Powerlifter Farhanna Farid rewrites world record, Latest Others News - The New Paper

Powerlifter Farhanna Farid rewrites world record

The records just keep tumbling for national powerlifter Farhanna Farid, who rewrote her Under-52kg dead lift world record at the South-east Asian (SEA) Cup 2022 in Johor Bahru on Saturday, just three months after notching her first world mark.

Competing at the Hotel Trove, the 29-year-old lifted 201kg to eclipse her previous record of 200.5kg, which she had set at the World Open Classic Powerlifting Championships in Sun City, South Africa in June.

Despite Farhanna picking up the sport just five years ago, Powerlifting Singapore vice-president and national head coach Ng Jun Jie believes that the sky is the limit for her.

He said: "She can load literally any number so it encapsulates everything very well - she's thinking about the next one, she's thinking about the next time she's going to step on to the international platform.

"It really opens up the possibilities of what she can do."

The outing across the Causeway was a successful one for Singapore's 48-strong contingent, who finished as the best team overall. Based on their total scores for the three lifts, they won 26 gold, seven silver and nine bronze medals in the four-day event.

Farhanna was crowned best female lifter while Powerlifting Singapore president Clinton Lee, who competed in the men's Under-74kg, was named the best male athlete.

Apart from Farhanna, five others - Shirley Chu, Nigel Ng, Patricia Lynn Meyer, Saudi Tan and Yunie Yang - also set Asian records in their respective events.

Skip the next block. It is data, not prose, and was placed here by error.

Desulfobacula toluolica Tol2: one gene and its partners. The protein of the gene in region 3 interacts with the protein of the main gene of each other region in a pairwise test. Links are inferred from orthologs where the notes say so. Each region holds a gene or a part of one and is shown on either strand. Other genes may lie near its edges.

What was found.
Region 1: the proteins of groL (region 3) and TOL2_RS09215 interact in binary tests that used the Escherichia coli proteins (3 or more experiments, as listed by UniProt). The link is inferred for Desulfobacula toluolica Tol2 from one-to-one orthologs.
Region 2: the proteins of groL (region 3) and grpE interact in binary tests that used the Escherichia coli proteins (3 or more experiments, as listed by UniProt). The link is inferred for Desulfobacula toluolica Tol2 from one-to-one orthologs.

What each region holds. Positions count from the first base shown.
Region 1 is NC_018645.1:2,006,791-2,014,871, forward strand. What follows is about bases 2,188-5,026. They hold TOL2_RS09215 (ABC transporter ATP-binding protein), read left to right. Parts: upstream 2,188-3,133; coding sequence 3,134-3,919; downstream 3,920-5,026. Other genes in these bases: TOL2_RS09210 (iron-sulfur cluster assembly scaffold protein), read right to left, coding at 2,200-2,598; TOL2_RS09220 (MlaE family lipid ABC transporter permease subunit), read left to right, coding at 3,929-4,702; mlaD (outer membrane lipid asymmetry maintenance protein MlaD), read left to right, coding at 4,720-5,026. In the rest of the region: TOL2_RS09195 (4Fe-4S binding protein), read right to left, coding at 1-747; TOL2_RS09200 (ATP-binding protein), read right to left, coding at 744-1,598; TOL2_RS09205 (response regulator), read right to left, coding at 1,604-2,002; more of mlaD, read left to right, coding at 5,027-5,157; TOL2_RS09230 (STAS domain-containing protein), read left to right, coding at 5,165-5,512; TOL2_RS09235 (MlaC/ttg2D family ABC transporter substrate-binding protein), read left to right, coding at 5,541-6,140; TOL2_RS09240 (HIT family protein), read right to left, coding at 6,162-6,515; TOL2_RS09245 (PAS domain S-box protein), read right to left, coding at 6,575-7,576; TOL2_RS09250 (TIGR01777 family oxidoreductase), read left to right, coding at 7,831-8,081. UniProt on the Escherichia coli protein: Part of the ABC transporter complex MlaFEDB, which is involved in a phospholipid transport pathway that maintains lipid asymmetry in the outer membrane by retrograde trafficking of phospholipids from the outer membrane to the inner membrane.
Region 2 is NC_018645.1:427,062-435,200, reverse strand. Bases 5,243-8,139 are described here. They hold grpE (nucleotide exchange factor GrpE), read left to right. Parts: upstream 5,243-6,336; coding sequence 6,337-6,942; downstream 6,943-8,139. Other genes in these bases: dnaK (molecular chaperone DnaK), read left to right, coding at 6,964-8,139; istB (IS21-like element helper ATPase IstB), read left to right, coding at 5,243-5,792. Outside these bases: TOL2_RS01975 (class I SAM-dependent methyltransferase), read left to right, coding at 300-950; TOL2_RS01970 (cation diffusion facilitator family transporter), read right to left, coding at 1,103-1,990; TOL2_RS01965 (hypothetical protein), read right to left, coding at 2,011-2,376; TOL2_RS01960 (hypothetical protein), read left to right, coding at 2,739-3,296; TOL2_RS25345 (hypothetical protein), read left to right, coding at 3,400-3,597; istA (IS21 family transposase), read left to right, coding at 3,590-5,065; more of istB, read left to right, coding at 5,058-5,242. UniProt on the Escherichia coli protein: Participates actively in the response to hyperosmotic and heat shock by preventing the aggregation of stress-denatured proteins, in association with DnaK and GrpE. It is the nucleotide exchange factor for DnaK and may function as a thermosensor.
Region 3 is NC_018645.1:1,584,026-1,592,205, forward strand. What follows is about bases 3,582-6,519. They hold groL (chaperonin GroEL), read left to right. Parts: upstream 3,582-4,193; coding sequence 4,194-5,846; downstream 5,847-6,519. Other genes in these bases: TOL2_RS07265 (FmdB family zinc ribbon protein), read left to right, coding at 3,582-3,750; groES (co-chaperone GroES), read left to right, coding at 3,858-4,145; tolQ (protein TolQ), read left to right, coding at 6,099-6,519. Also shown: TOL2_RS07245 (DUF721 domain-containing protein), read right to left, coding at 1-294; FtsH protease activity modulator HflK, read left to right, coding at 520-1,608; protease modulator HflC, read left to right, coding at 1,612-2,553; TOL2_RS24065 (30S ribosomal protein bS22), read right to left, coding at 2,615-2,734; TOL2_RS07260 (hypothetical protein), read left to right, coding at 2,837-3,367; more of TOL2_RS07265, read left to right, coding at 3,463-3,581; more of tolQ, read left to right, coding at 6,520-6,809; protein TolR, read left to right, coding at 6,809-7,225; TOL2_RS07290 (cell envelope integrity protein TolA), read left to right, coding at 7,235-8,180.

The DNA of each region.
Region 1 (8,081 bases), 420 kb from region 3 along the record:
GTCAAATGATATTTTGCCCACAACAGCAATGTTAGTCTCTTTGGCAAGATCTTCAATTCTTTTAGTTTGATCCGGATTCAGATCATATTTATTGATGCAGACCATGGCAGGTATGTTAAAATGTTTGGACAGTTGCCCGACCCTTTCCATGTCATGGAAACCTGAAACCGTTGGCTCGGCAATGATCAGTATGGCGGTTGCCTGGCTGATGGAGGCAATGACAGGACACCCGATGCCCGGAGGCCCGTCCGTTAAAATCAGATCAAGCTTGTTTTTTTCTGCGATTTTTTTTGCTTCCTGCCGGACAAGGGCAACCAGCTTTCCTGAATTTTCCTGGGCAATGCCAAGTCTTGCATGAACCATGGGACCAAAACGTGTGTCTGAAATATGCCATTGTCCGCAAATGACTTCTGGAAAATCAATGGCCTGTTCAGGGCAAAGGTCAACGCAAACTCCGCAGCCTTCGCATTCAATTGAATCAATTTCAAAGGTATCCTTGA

Chu, who competed in the women's juniors U-47kg category, was relieved to get the squat record after almost missing out on her chance to compete.

During the weigh-in two hours before her event, Chu was still 300 grams over the class limit and she had to go through an arduous process that involved hot and cold showers multiple times to cut weight.

The hour-long process took a physical and mental toll on her as she started to doubt whether she should be competing in the first place.

But she eventually made weight and lifted 123kg to rewrite the previous mark of 115kg set by Japan's Kani Haruka in 2018.

The 22-year-old undergraduate said: "I feel more relieved than happy because the squat record was narrowly missed in 2019 before Covid hit.

"This is my last junior year (ages 19 to 23) and I finally got the platform to showcase what I had been training for."

Teammate Nigel Ng had gone into the competition confident of notching an Asian record in the bench event in the men's Under-83kg Junior category. His 173.5 effort was enough to better Lee's previous record of 173kg.

Nigel Ng had an Asian record for the Under-83kg Junior category. PHOTO: INTAN KRISHANTY

While he did not manage to accomplish his goal ofa perfect meet - he missed his last deadlift attempt - the Ngee Ann Polytechnic student, 19, said: "When I missed (the deadlift) I was quite bummed out about it. But it just makes me more motivated to keep training harder and secure that in the future."

Even though Meyer, a Singapore permanent resident, was in the United States to visit her family for about five months in 2022, she stuck to her training regimen and got feedback from her trainer who analysed her lifts through video recordings.

This paid off as the 67-year-old, who started powerlifting after she was diagnosed with osteoporosis, claimed the women's U-52kg Master 3 dead lift record (122.5kg).

Patricia Lynn Meyer set a women's U-52kg Master 3 dead lift record. PHOTO: INTAN KRISHANTY

Meyer, whose goal is to deadlift 125kg and bench press 40kg, said: "It's been quite inspiring to see that I'm able to continue getting stronger over the years."

Tan set Asian records in all three events - the squat (150kg), the bench press (85kg) and the dead lift (167.5kg) - in the women's U-76kg Master 1, which is a new weight class.

The 42-year-old said: "Through an achievement like that, I'm motivated that I can send a message that women, even at a certain age can still achieve excellence in sport."